Ford Punished for Failure to Disclose Insurance Coverage

Based on information about Ford’s insurers that came to light more than a year later, however, the Conleys filed a motion for new trial in July 2011. The trial court granted the motion. The Court of Appeals judges divided evenly on whether a new trial was appropriate. The Supreme Court has now found that it was.

The Conleys sent Ford a typical interrogatory requesting insurance information and received a response stating that Ford had “sufficient resources to cover any reasonable judgment.” Based upon this response there was no qualification for the jury in the Conley case as to any insurance providers.

In June of 2011, about nineteen months after the judgment in the Conley case, another trial involving Ford began in Cobb County before the same judge that presided over the Conley matter and with at least two of the same lawyers representing Ford. During discovery in that case the Plaintiff sent Ford two requests for insurance information much as the Conleys had done. Ford responded in much the same way. However, the Plaintiffs proposed in their pretrial order that the jury be qualified for relationships with two specific insurance carriers which the Plaintiff believed insured Ford. Ford objected and a hearing was held over the issue of insurance coverage at which point it came out that Ford did, in fact, have numerous excess coverage policies that might cover a judgment. The judge declared a mistrial and prohibited Ford’s out of state lawyers from participating in the case. As a sanction, the trial court decided to instruct the jury that it was established that Ford “failed to adequately warn consumers of the danger of a seatbelt during rollovers.” That case settled. The Conleys, based upon this information, then filed their motion for new trial.

Ford’s in-house counsel testified that Ford routinely answered discovery requests for insurance information by saying that Ford had sufficient resources to cover any reasonable judgment and that opposing parties generally found that response sufficient. The Georgia Supreme Court found that that answer might be sufficient to satisfy the main purpose of the statute requiring identification of insurance coverage because Plaintiffs like the Conleys were notified that Ford will be able to pay an adverse judgment or settlement. In Georgia, however, information about a civil defendant’s insurers is required for a second and perhaps and even more important purpose: qualifying the jury. It is the long standing rule in Georgia that to insure the right of trial by an impartial jury a party to a civil case is entitled to have the jury qualified by the Court as to any insurance carrier with a financial interest in the case.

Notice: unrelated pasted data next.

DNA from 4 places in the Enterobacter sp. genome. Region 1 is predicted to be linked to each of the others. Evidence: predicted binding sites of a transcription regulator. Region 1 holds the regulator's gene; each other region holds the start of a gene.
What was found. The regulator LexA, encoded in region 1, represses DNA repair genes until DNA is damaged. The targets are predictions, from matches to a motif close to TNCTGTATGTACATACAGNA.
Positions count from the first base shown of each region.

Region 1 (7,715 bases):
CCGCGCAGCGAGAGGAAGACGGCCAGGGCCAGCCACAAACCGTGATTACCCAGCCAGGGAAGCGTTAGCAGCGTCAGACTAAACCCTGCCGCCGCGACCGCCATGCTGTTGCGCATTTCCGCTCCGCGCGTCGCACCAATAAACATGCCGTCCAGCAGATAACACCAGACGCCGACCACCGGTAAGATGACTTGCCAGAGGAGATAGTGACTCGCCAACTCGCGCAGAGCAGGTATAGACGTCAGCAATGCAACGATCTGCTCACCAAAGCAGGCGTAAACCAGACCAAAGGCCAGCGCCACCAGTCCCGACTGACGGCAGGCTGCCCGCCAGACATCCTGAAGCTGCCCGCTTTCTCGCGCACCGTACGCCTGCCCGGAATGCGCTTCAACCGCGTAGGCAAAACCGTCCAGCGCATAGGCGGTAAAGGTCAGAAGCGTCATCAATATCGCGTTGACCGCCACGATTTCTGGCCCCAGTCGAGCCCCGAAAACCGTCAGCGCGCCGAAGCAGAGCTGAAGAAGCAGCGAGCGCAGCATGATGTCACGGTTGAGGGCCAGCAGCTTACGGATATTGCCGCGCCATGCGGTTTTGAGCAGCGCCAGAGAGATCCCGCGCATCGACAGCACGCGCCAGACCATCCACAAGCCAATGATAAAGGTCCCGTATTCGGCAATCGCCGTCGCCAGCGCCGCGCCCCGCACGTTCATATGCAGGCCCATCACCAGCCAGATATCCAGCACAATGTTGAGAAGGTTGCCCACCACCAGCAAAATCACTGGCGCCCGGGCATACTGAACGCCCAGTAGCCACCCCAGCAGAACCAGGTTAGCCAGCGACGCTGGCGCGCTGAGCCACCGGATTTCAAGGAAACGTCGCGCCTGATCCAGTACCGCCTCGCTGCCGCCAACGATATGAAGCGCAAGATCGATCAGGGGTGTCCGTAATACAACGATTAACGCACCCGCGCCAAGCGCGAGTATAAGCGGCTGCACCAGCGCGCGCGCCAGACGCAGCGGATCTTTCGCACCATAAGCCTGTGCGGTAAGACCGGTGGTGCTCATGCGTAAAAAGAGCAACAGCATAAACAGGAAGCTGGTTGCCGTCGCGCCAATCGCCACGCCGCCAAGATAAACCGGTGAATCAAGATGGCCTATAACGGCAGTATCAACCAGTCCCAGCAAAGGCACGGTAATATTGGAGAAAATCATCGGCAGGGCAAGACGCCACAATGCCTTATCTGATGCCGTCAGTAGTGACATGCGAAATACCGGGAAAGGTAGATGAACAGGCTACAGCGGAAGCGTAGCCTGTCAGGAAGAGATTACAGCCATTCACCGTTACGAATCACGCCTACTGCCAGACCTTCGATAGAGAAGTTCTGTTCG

The lesson from this case is that any corporation with a large deductible or self-insured retention should still identify in discovery all available excess policies. This practice may seem burdensome but Plaintiffs’ lawyers are certainly on the lookout for situations where all insurance policies have not been identified and may use that fact as the basis for sanctions or to overcome an adverse verdict. It is simply not worth taking the chance.

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About the Author

Michael Rust graduated from Emory University in 1980 and Emory University School of Law in 1983 where he was Notes and Comments editor of the Emory Law Journal (Law Review). Since that time, he has maintained an active trial practice in the state of Georgia both in State and Federal Courts. Mr. Rust teaches litigation as part of Emory University School of Law’s annual Trial Practice Program. He has received AV rating from Martindale Hubble, the highest rating afforded to lawyers by their peers.